Problem / Value proposition: Local governments and municipalities around the world face allegations for being inefficient and having lost touch with their community citizens. Progressive government bodies have set up online portals where citizens can report problems such as potholes, leaking fire hydrants, and other non-emergency issues. Although such initiatives are a step in the right direction, they lack transparency and accountability. How do we ensure that reported issues are not simply filed away? How do we prioritize projects if municipalities are grappling with limited budgets? In the case of social goods, prioritizing by community demand or “pain”, instead of ROI, could be more appropriate. A crowd-sourcing platform, which would let citizens report problems and propose projects on a public forum, would ensure that governments remain in-touch with the citizens, and local taxes are used to serve the community where it matters most.
Value creation: All issues and proposed projects could be viewed by the general public. Citizens would be able to vote “for” or “against” each issue, and express their opinions. Government officials would follow the interest on various topics to decide which projects should be pursued first. If certain issues remain unaddressed for a long period of time, citizens would be able to demand answers. The current system allows for community discussions through town hall meetings in some parts of the world, but these are not very effective. Most people cannot make time for these meetings in their daily lives. The online portal would allow citizens to post and review issues at their convenience. A time limit could be applied to each posting, making the system manageable for government officials. People who are passionate about a cause would also be incentivized to garner support for their ideas in a time-bound fashion.
Value capture: The crowd-sourcing platform in this case would essentially evolve into a community-sourced local news platform. This would provide ideal conditions for generating revenues through online local advertising. As membership grows, additional features such as listings for garage-sales, personal services such as baby-sitting, and home sales and rentals could be added. The goal should be to make the portal a one-stop-shop for everything related to a community. Strong direct network-effects and low multi-homing tendencies should provide some sustainable competitive advantage. The platform itself could be marketed by the local municipalities, who should be willing to become partners-in-crime. Some initial capital expenditure could be sought from the local government, and in exchange the platform could offer revenue-sharing to the municipality. This would help lock-in the service-providers on the platform, and create barriers-to-entry.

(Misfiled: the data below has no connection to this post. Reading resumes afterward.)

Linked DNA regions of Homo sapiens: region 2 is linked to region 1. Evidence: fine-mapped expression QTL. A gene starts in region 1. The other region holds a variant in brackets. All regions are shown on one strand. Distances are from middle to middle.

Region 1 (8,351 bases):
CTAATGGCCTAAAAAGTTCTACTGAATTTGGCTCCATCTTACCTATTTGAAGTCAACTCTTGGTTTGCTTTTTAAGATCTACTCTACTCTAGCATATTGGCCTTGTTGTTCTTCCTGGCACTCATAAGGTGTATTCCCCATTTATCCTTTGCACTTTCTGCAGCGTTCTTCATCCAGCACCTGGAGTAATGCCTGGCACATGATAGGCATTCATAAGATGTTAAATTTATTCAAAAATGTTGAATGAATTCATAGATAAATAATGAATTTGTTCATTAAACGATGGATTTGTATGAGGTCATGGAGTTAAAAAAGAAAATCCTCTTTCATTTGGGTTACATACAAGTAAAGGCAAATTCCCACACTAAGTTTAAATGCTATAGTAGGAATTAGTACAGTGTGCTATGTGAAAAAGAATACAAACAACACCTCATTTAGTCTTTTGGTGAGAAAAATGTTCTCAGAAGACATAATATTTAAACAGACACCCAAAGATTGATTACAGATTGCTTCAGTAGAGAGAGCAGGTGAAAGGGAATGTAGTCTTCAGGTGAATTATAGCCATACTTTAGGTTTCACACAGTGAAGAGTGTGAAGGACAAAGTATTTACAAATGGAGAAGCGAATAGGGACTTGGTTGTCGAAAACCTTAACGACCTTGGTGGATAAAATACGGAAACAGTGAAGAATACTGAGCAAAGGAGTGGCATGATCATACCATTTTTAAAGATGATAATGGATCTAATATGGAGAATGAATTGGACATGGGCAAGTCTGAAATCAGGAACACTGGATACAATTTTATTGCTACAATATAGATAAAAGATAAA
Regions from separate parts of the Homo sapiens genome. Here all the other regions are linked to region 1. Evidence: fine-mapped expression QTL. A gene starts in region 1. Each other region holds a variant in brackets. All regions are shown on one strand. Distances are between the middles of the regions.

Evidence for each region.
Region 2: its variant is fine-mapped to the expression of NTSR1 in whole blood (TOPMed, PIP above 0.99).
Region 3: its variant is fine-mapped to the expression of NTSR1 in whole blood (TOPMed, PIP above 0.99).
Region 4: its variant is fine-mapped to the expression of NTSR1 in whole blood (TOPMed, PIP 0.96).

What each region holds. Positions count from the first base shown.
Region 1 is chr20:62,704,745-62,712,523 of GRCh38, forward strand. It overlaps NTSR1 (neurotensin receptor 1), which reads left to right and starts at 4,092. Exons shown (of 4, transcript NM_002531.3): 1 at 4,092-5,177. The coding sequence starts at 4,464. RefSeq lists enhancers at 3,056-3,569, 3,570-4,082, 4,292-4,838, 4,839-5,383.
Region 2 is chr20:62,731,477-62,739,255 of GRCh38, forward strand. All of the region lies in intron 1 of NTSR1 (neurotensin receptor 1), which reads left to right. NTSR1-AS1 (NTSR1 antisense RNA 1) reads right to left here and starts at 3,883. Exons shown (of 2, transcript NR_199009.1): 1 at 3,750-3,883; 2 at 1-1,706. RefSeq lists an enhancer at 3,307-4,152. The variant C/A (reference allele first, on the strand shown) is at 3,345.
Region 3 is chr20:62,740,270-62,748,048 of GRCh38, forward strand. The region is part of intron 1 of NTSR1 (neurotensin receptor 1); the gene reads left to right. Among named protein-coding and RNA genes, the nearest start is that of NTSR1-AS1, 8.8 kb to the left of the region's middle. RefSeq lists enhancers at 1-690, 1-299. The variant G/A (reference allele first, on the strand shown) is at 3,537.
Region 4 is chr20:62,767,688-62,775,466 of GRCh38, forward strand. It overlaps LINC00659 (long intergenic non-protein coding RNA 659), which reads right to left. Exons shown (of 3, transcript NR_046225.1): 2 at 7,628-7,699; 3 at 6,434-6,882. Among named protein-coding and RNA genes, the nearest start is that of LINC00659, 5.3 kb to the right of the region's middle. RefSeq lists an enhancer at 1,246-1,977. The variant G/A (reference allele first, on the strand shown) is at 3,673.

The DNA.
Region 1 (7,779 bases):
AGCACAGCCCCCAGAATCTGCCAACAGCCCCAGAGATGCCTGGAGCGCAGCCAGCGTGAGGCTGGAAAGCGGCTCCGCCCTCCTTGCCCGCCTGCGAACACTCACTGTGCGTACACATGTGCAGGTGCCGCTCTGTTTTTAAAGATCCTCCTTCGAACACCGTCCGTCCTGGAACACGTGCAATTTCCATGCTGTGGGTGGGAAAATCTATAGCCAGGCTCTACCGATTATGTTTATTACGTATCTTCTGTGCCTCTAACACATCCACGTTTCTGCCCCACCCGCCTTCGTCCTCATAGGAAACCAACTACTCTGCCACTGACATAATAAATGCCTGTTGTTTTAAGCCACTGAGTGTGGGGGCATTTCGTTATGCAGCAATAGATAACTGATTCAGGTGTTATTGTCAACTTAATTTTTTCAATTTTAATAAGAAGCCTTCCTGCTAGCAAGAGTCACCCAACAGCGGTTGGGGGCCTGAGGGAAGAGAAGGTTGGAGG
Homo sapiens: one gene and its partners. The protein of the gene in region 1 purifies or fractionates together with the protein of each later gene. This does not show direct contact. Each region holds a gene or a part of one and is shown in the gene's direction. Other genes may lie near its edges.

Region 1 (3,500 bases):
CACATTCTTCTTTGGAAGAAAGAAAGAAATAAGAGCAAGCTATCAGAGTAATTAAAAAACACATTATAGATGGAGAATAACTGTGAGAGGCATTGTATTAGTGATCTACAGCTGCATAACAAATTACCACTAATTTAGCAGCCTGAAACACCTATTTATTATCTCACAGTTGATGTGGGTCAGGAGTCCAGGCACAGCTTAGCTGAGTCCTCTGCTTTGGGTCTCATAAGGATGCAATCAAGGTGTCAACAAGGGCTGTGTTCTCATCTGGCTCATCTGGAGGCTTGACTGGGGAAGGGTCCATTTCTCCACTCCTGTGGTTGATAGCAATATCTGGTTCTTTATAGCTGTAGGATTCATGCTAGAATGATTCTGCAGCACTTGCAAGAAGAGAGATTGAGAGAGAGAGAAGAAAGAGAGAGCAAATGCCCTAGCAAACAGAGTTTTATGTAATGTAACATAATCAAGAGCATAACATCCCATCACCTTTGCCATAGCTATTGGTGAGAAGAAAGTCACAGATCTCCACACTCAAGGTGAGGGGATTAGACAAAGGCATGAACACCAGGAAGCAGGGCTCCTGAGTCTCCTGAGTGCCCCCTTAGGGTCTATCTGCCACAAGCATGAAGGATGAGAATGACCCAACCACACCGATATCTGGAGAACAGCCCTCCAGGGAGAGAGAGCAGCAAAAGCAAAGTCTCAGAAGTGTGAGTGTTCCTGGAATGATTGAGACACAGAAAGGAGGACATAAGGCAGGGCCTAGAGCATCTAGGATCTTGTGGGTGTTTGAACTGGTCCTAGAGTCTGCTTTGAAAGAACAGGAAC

Why the crowd will participate: We all complain about how local governments are useless – they do not hear us. Although communication channels with municipalities exist in some cases, they are inefficient and demand too much of a citizen’s time and effort. We tend to pass-off social issues as “someone else’s problem.” The proposed solution lowers the personal costs of participating in community activities. As the platform grows to become a one-stop-shop for the community, new community members would be naturally attracted to the platform. One could even imagine a scenario where the quality of online engagement through the platform would affect real estate prices in a neighborhood – a value proposition that could bring all stakeholders to the table for discussing and promoting community development.